Today I joined the Labour Party in disgust. Here is a copy of a letter I sent upon my membership to the party, to Jeremy Corbyn and to my MP Rachel Reeves. If you agree with my points please feel free to copy and use as a template:
It was just over ten days ago that Jo Cox, Labour MP for Batley and Spen, was shot, stabbed and killed outside her constituency office as she went about her work.
It was a killing widely described as a hate crime. An act of terrorism. A tragic, frightening and horrific killing which struck at the heart of West Yorkshire, the halls of Westminster and the country as a whole. Her death drew calls for unity, cohesion and understanding; all behaviours which Jo Cox regarded as important. And for a short time it seemed the terrible crime might actually prompt these behaviours in parliament.
Then the EU referendum happened. The pound crashed, the PM resigned, the UK teetered on the edge of dissolution and reports of racist incidents rose dramatically. The message that Westminster was dramatically out of touch with the people it was serving had never been felt more keenly.
Today the pound hit a 31 year low. But we as a nation are far poorer than the losses made in our currency and economy over the past four days.
So, the response of the Labour Party following a fortnight which can only be described as a cataclysmic disaster? Political infighting, back-stabbing and an appalling lack of awareness being displayed by our elected members.
Jeremy Corbyn won his role in a landslide victory not even 12 months ago. He was voted in by an overwhelming majority by members of the Labour Party. The way elected Labour members have behaved since his leadership began is shameful. His politics might not suit everyone; but he was elected in a fair contest. So why does it feel that the past months have not been spent refocusing the efforts of the party to unify and move into a position where a challenge for power is possible, but instead have been wasted on efforts to undermine Corbyn and his leadership?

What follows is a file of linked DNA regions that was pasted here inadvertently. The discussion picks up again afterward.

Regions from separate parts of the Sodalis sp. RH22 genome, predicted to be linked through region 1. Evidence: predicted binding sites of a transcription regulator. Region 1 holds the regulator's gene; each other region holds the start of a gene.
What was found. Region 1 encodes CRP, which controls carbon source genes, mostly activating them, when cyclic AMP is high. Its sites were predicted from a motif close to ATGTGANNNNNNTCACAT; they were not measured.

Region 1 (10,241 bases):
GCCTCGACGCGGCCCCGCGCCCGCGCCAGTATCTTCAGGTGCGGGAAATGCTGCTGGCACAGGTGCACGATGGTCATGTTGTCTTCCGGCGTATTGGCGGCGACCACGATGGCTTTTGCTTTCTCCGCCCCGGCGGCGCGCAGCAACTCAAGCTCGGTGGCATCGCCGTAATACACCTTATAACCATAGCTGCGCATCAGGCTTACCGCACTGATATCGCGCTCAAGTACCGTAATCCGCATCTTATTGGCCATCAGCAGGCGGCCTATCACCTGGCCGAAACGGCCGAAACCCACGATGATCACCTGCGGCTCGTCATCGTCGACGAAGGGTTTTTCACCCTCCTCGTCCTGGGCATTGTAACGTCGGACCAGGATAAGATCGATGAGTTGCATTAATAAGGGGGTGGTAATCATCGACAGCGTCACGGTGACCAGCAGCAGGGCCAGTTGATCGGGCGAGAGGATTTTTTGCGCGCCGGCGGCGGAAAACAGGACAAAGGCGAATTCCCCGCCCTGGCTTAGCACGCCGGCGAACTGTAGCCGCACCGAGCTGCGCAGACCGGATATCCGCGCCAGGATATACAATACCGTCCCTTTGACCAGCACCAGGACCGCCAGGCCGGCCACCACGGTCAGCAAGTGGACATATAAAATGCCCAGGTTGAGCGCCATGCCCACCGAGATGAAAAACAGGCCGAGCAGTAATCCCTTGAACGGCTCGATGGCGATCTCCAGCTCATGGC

The cynical observer might suggest that whatever the result of the referendum, revolting MPs would have used the opportunity to oust Corbyn from his position as party leader.
Even if this is untrue, the manner in which many of the party’s politicians have conducted themselves since Friday is shameful.
Instead of going about the processes in the correct way – with a vote of no confidence and an election – those MPs involved in the coup against Corbyn seem to be using bullying tactics to push him to resignation. If the Labour Party was any other workplace, many members could find themselves being rightly accused of constructive dismissal.
This poisonous behaviour is bilious. In the wake of such a tragic fortnight – a fortnight which clearly shows fractious divisions in the UK and an abyss between Westminster and the electorate – Labour MPs should be taking care to tread carefully and with consideration. They should be working by the book. Working to unite the party. Working to pick up from the tatters of disaster and look to their voting public to engage the disillusioned and start to rebuild. When this kind of respect and order was urged by Jeremy Corbyn in his speech today, he was jeered and heckled by both Tory and Labour MPs. How absolutely shameful.
As a voter from the outside I felt ill watching the scenes in parliament today. The smug, jeering faces of politicians from both parties whose disregard for their electorate could not have been clearer than it was in that moment. How can these people, who cat-call and shout, who bully and behave like children in a playground, wonder why the general voting public is so disconnected from them?
No regard, no respect.
With threats like UKIP and Nigel Farage looming large on the horizon; with bigotry and racism becoming more mainstream by the day; Labour MPs must put aside their differences and unite.
I joined the Labour Party today in the hope of having some say in its future and the future of our country. I did not vote for Jeremy Corbyn. If I had been a Labour Party member at the time of the leadership contest I do not know if I would have voted for him. But I do know that if the actions of the elected members of the party continue to be so divisive, there is no chance of seeing Labour come to power in the next general election and there is every chance of the UK becoming more disparate, damaged and discordant. We, as a nation and as Labour voters, deserve more than this.